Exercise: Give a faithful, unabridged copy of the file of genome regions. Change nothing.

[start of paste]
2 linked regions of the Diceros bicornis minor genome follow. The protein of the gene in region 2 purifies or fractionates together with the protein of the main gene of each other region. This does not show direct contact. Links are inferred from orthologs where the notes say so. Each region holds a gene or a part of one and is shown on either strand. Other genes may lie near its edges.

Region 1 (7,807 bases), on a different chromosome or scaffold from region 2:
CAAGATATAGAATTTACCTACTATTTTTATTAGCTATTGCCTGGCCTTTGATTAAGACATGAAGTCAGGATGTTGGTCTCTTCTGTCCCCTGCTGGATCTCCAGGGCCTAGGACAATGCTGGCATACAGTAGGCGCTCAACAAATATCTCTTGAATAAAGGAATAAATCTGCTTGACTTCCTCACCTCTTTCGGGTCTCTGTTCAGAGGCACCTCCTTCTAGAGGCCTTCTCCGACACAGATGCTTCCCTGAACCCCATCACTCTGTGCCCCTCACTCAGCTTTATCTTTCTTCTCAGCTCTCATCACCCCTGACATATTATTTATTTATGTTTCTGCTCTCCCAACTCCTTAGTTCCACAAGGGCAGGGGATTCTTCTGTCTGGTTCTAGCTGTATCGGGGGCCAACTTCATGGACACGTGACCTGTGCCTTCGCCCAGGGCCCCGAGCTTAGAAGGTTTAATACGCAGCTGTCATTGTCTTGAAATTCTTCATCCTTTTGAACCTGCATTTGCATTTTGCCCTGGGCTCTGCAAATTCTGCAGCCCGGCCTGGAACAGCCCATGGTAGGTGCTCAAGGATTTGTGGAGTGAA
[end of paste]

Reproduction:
2 linked regions of the Diceros bicornis minor genome follow. The protein of the gene in region 2 purifies or fractionates together with the protein of the main gene of each other region. This does not show direct contact. Links are inferred from orthologs where the notes say so. Each region holds a gene or a part of one and is shown on either strand. Other genes may lie near its edges.

Region 1 (7,807 bases), on a different chromosome or scaffold from region 2:
CAAGATATAGAATTTACCTACTATTTTTATTAGCTATTGCCTGGCCTTTGATTAAGACATGAAGTCAGGATGTTGGTCTCTTCTGTCCCCTGCTGGATCTCCAGGGCCTAGGACAATGCTGGCATACAGTAGGCGCTCAACAAATATCTCTTGAATAAAGGAATAAATCTGCTTGACTTCCTCACCTCTTTCGGGTCTCTGTTCAGAGGCACCTCCTTCTAGAGGCCTTCTCCGACACAGATGCTTCCCTGAACCCCATCACTCTGTGCCCCTCACTCAGCTTTATCTTTCTTCTCAGCTCTCATCACCCCTGACATATTATTTATTTATGTTTCTGCTCTCCCAACTCCTTAGTTCCACAAGGGCAGGGGATTCTTCTGTCTGGTTCTAGCTGTATCGGGGGCCAACTTCATGGACACGTGACCTGTGCCTTCGCCCAGGGCCCCGAGCTTAGAAGGTTTAATACGCAGCTGTCATTGTCTTGAAATTCTTCATCCTTTTGAACCTGCATTTGCATTTTGCCCTGGGCTCTGCAAATTCTGCAGCCCGGCCTGGAACAGCCCATGGTAGGTGCTCAAGGATTTGTGGAGTGAA